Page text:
Using paper drywall tape to cover the joints where two panels of drywall meet is standard in drywall finishing. But there are many alternatives out there, each with different advantages and disadvantages. Some types of tape work best only for very specific applications, so check the product packaging to make sure an alternative tape will work for your construction project before testing it.
Fiberglass mesh tape offers a few advantages. First, it is easy to use. Just tear a piece off the roll and lay it on a layer of wet joint compound. Wipe it flat with your drywall tool. Then let it dry.
The second advantage of fiberglass mesh tape is it conforms well to oddly-shaped surfaces. For example, if you want to reinforce a round edge, lay a piece of fiberglass mesh tape on it and smooth it flat. Paper drywall tape, on the other hand, wrinkles easily.
The chief disadvantage of fiberglass mesh tape is that joints covered in only mesh tape tend to crack over time. While mesh tape certainly reinforces the strength of the joint compound, it doesn't provide as cohesive a bond with the joint compound as paper drywall tape does.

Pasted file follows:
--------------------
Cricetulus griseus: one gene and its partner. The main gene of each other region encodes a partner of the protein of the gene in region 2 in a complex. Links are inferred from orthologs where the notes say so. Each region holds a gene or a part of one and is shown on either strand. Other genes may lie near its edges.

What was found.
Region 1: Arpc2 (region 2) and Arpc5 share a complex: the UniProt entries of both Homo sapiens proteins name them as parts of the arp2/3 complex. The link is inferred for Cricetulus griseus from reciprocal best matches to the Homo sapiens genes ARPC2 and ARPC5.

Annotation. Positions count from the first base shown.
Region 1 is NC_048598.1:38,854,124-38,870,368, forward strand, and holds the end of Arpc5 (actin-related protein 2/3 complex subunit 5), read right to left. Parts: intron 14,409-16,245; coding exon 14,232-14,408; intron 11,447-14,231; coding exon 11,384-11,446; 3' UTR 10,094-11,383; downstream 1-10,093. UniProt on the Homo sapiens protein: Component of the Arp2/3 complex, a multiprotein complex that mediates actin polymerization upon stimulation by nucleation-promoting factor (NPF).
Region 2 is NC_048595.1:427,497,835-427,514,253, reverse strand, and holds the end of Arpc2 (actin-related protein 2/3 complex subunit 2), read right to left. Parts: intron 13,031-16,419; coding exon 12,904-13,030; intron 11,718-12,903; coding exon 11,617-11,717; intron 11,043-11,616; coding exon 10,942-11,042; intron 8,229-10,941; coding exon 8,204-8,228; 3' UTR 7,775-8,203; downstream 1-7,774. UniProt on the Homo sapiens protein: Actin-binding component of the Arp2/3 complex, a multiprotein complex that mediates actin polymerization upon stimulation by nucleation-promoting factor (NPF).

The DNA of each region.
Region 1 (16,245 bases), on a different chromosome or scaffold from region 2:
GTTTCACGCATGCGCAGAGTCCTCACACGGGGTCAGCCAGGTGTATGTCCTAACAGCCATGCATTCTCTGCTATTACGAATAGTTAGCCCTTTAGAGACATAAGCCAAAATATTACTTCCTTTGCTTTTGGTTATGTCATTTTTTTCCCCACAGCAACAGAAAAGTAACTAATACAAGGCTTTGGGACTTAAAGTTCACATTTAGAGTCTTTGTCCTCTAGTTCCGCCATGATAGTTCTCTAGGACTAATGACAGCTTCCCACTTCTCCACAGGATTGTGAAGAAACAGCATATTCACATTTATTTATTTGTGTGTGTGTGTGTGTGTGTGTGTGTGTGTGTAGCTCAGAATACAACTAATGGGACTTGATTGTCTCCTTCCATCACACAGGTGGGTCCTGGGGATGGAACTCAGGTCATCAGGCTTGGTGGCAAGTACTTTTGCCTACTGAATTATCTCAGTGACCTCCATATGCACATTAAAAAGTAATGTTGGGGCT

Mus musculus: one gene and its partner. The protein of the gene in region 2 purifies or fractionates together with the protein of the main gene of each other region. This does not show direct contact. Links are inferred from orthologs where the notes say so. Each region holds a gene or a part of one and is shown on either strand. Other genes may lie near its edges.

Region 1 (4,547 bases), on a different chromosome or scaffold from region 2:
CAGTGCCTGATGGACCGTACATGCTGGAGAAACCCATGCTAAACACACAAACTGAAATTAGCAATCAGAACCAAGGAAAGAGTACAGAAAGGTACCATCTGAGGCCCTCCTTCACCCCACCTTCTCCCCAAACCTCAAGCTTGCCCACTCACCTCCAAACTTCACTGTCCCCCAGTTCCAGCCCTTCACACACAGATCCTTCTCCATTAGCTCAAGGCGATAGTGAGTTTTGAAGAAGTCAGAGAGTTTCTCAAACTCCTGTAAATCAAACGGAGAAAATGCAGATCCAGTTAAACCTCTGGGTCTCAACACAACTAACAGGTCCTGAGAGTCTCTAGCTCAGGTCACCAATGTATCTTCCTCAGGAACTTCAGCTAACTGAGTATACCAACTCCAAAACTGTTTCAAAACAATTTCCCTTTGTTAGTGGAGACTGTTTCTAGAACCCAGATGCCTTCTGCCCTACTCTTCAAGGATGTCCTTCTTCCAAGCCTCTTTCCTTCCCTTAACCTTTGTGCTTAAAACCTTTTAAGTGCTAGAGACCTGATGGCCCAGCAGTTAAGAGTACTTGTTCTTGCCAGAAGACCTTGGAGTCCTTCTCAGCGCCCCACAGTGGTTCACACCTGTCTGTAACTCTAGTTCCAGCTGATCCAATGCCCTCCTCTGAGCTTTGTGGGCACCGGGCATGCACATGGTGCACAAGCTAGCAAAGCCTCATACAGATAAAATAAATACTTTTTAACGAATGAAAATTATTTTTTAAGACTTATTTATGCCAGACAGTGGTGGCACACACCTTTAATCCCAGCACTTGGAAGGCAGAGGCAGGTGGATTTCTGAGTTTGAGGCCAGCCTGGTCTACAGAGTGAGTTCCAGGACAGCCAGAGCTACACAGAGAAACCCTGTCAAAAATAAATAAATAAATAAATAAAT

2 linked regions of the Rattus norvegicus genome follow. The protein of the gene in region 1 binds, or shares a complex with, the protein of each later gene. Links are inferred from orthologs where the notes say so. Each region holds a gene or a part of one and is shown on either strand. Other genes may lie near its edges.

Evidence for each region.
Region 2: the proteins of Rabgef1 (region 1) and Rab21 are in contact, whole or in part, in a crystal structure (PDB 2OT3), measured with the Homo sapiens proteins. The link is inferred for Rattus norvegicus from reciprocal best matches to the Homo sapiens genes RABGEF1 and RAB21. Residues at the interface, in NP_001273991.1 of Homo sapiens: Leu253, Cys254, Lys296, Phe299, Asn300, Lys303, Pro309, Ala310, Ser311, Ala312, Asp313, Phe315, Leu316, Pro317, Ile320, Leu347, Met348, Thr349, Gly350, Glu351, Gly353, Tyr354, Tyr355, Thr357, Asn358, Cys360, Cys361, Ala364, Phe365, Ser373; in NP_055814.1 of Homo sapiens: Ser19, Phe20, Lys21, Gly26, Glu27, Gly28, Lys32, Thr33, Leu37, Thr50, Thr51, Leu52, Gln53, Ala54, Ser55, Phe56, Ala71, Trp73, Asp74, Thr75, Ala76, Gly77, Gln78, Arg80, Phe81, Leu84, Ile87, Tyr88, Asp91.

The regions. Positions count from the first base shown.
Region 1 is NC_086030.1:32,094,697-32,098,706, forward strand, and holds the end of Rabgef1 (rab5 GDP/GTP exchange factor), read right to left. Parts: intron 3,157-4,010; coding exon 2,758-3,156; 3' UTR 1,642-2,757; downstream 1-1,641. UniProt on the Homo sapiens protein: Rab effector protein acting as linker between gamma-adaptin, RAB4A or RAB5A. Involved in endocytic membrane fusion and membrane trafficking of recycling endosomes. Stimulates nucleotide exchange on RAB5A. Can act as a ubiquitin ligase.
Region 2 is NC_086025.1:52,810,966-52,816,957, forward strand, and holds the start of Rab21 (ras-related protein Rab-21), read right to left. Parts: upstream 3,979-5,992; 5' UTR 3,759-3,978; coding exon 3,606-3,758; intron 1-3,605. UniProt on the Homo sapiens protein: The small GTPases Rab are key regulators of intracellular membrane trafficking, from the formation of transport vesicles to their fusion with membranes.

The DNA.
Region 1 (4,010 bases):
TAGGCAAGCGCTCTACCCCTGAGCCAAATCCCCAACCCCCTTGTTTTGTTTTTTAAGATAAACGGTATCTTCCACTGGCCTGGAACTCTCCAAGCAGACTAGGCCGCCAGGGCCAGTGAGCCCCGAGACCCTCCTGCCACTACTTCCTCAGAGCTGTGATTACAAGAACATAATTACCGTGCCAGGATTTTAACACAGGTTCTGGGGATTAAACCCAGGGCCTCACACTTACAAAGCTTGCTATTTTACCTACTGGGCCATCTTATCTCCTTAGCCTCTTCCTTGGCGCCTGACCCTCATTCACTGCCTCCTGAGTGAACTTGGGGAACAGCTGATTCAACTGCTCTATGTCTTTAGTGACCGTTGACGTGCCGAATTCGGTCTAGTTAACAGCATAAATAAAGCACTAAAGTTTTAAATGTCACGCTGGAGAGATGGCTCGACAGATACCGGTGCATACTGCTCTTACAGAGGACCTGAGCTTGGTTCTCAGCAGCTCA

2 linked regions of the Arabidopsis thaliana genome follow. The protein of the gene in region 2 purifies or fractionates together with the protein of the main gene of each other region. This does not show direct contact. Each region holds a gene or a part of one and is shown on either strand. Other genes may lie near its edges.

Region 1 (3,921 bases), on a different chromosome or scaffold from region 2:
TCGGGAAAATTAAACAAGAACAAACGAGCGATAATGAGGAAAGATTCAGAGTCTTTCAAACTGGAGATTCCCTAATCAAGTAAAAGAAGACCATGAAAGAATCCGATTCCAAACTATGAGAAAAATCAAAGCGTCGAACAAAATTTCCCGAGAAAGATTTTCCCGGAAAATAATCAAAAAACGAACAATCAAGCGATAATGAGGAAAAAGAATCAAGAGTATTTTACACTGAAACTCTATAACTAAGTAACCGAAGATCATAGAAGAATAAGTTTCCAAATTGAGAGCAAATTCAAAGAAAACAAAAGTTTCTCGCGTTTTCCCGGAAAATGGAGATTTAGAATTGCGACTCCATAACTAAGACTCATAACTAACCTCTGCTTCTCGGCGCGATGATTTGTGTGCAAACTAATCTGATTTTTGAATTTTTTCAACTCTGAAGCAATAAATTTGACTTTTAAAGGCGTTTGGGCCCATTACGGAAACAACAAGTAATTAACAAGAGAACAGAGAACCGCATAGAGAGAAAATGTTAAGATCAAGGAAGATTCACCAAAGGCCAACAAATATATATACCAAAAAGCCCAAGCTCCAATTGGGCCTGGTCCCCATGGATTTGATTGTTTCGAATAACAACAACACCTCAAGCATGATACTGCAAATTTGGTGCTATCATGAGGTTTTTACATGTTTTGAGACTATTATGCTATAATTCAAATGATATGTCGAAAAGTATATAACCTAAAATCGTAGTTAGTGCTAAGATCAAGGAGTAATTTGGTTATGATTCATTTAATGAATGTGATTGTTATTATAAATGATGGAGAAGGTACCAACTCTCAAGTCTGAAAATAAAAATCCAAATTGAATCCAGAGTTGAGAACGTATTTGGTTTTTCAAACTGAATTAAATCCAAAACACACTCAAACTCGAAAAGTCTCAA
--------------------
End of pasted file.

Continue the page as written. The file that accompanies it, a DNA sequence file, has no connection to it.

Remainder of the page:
Vinyl-Paper Composite Tape
A newcomer on the scene, vinyl-paper composite tape has changed how difficult angles are finished. Years ago, drywall finishers would have to use a chalk line to establish a straight line across tough angles and crooked corners. But now drywall finishers simply cut a length of stiff, cardboard-like vinyl-paper composite tape and embed it in wet joint compound. The vinyl-paper composite tape forms a perfectly straight line, leaving even the toughest angles clean and sharp.
Vinyl-paper composite tape has two main disadvantages. First, it is very expensive. A single roll of the tape can cost $20 to $30. In contrast, paper drywall tape costs only $2 to $4, depending on brand. Second, vinyl-paper composite tapes tend to dislodge over time. Due to the tape's stiffness, seasonal shifts in temperature and moisture levels cause vinyl-paper composite tapes to crack and separate from the joint compound they are embedded in.
Metal tape is the best product for covering wide-angle outside joints. It consists of two strips of metal glued to a paper drywall tape. Although new vinyl-paper composite products are emerging in the drywall-supply market that claim to cover wide-angle joints just as well as metal tape, many professionals still use metal tape. It is relatively inexpensive compared to newer products, and easier to install. Just cover the outside angle with joint compound, place a length of metal tape over it, and pinch the metal tape into place. Apply a few heavy coats of joint compound, and the wide angle is finished.